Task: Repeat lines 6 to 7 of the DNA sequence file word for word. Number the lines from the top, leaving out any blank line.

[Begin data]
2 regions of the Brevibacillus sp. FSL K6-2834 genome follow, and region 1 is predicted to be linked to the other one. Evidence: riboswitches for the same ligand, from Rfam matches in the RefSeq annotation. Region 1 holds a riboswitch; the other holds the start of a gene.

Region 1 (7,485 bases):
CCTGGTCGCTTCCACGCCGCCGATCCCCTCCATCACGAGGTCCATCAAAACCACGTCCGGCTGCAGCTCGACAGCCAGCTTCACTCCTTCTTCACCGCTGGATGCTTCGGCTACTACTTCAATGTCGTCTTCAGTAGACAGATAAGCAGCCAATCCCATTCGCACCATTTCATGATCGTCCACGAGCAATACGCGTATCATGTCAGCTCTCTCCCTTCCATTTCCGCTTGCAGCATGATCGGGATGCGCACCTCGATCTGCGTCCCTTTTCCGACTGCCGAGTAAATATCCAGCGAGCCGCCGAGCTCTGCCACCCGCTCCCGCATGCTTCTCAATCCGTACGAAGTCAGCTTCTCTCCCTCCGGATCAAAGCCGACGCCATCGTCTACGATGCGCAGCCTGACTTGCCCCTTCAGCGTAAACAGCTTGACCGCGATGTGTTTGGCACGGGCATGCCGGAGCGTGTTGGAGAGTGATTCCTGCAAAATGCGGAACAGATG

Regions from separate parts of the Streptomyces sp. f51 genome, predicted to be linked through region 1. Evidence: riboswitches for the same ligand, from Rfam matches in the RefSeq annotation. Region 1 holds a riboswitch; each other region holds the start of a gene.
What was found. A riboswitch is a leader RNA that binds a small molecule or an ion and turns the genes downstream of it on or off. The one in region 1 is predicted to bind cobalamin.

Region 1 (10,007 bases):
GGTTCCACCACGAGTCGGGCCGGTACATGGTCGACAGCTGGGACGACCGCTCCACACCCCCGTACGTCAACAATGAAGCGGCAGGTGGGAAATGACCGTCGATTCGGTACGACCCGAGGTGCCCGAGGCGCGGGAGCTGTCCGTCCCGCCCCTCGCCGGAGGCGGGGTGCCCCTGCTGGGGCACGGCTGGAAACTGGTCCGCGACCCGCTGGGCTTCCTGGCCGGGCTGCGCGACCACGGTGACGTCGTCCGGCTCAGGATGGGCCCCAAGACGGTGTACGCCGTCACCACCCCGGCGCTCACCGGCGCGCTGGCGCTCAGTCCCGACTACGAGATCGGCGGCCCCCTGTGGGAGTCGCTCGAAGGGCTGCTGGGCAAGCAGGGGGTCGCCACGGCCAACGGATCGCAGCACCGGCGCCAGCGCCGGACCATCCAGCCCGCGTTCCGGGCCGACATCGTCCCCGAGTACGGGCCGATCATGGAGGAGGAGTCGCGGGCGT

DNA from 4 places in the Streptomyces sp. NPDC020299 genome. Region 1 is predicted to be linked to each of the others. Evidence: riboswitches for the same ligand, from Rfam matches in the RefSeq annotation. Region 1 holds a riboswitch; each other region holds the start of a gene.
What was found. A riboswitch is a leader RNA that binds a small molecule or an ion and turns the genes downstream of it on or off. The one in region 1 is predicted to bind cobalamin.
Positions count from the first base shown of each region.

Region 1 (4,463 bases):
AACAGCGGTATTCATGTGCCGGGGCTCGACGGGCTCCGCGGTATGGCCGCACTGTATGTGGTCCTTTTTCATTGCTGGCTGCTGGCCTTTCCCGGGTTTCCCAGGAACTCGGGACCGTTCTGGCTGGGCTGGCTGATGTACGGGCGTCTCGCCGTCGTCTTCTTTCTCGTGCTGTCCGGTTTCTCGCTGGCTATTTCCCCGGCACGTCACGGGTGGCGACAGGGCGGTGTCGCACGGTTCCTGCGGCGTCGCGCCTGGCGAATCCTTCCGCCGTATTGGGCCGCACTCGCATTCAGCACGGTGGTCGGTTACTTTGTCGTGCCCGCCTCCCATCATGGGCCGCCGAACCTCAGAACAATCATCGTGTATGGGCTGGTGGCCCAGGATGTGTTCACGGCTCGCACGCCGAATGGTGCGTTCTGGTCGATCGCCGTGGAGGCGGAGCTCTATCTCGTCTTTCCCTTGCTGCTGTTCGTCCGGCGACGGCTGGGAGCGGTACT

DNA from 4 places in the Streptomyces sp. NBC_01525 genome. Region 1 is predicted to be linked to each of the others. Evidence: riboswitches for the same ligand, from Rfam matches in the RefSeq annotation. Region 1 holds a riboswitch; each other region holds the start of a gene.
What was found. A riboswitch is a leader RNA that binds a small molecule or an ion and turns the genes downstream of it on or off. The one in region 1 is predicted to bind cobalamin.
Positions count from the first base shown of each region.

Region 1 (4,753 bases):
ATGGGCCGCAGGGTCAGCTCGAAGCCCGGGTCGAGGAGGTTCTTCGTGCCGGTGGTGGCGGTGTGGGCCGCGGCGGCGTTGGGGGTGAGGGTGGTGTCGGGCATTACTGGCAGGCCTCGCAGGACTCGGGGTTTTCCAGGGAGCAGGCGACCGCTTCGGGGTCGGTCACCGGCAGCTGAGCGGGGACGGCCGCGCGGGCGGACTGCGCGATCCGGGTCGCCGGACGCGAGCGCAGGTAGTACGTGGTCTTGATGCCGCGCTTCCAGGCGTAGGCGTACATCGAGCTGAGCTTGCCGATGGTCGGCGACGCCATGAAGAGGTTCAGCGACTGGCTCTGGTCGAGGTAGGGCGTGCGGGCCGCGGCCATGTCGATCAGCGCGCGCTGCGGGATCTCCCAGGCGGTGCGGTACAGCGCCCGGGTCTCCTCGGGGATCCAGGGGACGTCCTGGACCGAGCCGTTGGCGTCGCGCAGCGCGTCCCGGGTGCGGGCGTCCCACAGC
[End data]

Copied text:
Region 1 (10,007 bases):
GGTTCCACCACGAGTCGGGCCGGTACATGGTCGACAGCTGGGACGACCGCTCCACACCCCCGTACGTCAACAATGAAGCGGCAGGTGGGAAATGACCGTCGATTCGGTACGACCCGAGGTGCCCGAGGCGCGGGAGCTGTCCGTCCCGCCCCTCGCCGGAGGCGGGGTGCCCCTGCTGGGGCACGGCTGGAAACTGGTCCGCGACCCGCTGGGCTTCCTGGCCGGGCTGCGCGACCACGGTGACGTCGTCCGGCTCAGGATGGGCCCCAAGACGGTGTACGCCGTCACCACCCCGGCGCTCACCGGCGCGCTGGCGCTCAGTCCCGACTACGAGATCGGCGGCCCCCTGTGGGAGTCGCTCGAAGGGCTGCTGGGCAAGCAGGGGGTCGCCACGGCCAACGGATCGCAGCACCGGCGCCAGCGCCGGACCATCCAGCCCGCGTTCCGGGCCGACATCGTCCCCGAGTACGGGCCGATCATGGAGGAGGAGTCGCGGGCGT